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Thread: Could we Run Out of Fresh water in 12 years???

  1. #11
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    Captdon's Avatar Senior Member
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    Quote Originally Posted by Ethereal View Post
    Does your whole world revolve around shitting on JAP's threads? It sure seems like it.
    Kiss off. I don't answer to you. I post to everyone's threads that interest me. That includes yours.

    I don't agree with you and I say so. I don't agree with him and I say so. I say so to a lot of people. You two aren't special nor have any special interest to me. You don't see me whining when people disagree with me. That's called maturity.

    Why don't you go back down in the Hole and bad mouth me?


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    Last edited by Captdon; 10-06-2018 at 12:49 PM.
    Liberals are a clear and present danger to our freedom and our society and our morals.

  2. #12
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    Just AnotherPerson's Avatar Senior Member
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    Here are a few links for anyone who is interested on lakes that may be drying up, or have already dried up. It is just for information purposes.

    10 lakes that are disappearing or are already gone
    http://mentalfloss.com/article/56732...r-already-gone


    Five of the worlds lakes at risk of drying up completely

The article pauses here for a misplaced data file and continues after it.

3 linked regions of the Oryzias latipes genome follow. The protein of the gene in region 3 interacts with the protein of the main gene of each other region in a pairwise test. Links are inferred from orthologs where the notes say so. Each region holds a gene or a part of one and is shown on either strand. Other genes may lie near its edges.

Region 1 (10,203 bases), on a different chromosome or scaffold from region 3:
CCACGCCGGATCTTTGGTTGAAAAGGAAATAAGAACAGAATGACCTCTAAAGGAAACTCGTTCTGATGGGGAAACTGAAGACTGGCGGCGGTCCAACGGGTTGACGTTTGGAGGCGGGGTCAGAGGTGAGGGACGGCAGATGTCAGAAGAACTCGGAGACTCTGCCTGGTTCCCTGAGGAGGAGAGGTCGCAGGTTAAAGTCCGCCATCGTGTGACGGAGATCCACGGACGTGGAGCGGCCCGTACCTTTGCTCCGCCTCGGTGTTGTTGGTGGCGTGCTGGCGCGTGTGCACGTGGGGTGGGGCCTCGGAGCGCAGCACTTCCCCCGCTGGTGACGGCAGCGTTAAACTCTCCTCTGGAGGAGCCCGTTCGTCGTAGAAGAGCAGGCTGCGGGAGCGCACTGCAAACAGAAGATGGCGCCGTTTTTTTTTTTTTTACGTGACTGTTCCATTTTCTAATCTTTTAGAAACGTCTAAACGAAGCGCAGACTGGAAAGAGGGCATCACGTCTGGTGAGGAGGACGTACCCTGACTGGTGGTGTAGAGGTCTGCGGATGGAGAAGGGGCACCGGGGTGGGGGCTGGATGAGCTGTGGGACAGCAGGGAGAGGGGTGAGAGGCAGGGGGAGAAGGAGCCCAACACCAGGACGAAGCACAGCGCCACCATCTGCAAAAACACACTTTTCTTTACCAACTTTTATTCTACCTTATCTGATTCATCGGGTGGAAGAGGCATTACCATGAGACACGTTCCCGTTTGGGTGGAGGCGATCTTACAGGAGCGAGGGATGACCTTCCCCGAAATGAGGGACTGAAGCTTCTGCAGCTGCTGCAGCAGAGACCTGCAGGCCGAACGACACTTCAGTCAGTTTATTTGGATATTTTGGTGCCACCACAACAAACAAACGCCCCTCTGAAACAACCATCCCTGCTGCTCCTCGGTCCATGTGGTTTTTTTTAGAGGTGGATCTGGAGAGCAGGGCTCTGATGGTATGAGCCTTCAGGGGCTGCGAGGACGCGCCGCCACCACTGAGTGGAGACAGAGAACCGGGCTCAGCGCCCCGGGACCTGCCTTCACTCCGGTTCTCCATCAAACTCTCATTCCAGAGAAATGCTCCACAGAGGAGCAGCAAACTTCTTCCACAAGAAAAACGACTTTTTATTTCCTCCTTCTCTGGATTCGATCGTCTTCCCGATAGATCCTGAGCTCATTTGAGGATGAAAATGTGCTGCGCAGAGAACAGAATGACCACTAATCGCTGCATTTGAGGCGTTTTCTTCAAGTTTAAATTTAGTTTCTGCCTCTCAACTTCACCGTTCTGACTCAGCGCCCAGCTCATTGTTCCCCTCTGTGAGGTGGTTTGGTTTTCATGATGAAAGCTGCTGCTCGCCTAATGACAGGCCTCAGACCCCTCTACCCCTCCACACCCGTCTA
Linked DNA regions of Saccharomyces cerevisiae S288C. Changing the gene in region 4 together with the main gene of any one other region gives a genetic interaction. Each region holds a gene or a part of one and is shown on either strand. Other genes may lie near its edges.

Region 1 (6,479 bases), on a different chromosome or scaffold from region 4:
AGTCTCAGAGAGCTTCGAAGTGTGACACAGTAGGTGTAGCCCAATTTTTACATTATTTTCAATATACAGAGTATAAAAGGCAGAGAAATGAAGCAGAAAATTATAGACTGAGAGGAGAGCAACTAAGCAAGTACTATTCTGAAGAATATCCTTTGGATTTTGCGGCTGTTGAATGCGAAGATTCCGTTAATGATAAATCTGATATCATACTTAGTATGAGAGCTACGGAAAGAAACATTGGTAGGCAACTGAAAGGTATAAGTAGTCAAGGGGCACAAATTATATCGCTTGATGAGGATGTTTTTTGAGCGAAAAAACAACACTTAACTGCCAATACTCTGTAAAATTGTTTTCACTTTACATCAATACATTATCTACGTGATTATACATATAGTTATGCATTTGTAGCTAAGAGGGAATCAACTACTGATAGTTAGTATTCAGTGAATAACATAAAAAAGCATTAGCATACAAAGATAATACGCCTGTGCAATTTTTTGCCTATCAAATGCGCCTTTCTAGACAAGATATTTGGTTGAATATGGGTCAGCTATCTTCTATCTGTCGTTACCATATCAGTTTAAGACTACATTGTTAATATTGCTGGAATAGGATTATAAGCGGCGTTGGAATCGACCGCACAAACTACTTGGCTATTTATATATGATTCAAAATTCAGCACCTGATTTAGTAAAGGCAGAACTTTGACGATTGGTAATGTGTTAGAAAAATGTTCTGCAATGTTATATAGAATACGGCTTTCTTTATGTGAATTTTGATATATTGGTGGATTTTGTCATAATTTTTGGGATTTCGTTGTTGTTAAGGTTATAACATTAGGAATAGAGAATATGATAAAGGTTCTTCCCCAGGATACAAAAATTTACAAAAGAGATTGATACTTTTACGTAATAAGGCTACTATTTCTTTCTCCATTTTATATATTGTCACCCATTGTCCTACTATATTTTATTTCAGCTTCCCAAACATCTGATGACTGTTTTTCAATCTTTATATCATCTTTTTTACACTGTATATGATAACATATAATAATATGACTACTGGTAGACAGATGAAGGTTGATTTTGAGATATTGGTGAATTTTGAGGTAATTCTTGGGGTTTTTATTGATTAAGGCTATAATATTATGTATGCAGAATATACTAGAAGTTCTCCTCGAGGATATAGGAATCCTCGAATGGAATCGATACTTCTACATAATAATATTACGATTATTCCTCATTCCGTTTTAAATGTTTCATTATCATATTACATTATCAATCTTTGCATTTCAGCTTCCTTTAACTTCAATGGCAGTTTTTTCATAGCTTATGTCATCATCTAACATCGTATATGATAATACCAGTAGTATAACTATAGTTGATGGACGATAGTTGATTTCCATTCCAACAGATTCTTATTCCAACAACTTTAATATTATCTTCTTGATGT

https://www.accuweather.com/en/weath...ng-up/30646819

    Are the great Lakes drying up?
    http://www.wbur.org/hereandnow/2013/...akes-declining
    We are all brothers and sisters in humanity. We are all made from the same dust of stars. We cannot be separated because all life is interconnected.

  3. #13
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    Captdon's Avatar Senior Member
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    Quote Originally Posted by Just AnotherPerson View Post
    Here are a few links for anyone who is interested on lakes that may be drying up, or have already dried up. It is just for information purposes.

    10 lakes that are disappearing or are already gone
    http://mentalfloss.com/article/56732...r-already-gone


    Five of the worlds lakes at risk of drying up completely
    https://www.accuweather.com/en/weath...ng-up/30646819

    Are the great Lakes drying up?
    http://www.wbur.org/hereandnow/2013/...akes-declining
    The Great Lakes aren't drying up but you'd be spot on about the huge aquifer out West. We have wasted it for a hundred years. I don't agree with you much bit you're onto something here. We can solve the problem but we do have to stop making it worse it first.
    Liberals are a clear and present danger to our freedom and our society and our morals.

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    Peter1469 (10-06-2018)

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    southwest88's Avatar Senior Member
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    Does everyone get a seat @ the table?

    Yep, a lot of related issues: Too much fertilizer used on crops, the excess runs off into the water system - either the water table or into rivers, & eventually to the oceans - where it creates dead zones. Fertilizers in the US are typically made from natural gas, so if the price of natural gas rises sufficiently, there will be natural incentives to apply just enough fertilizer. We need to find ways to get drug residues & other biological/chemical contaminants out of water we take into water treatment plants, clean up, & then return to the water table or rivers.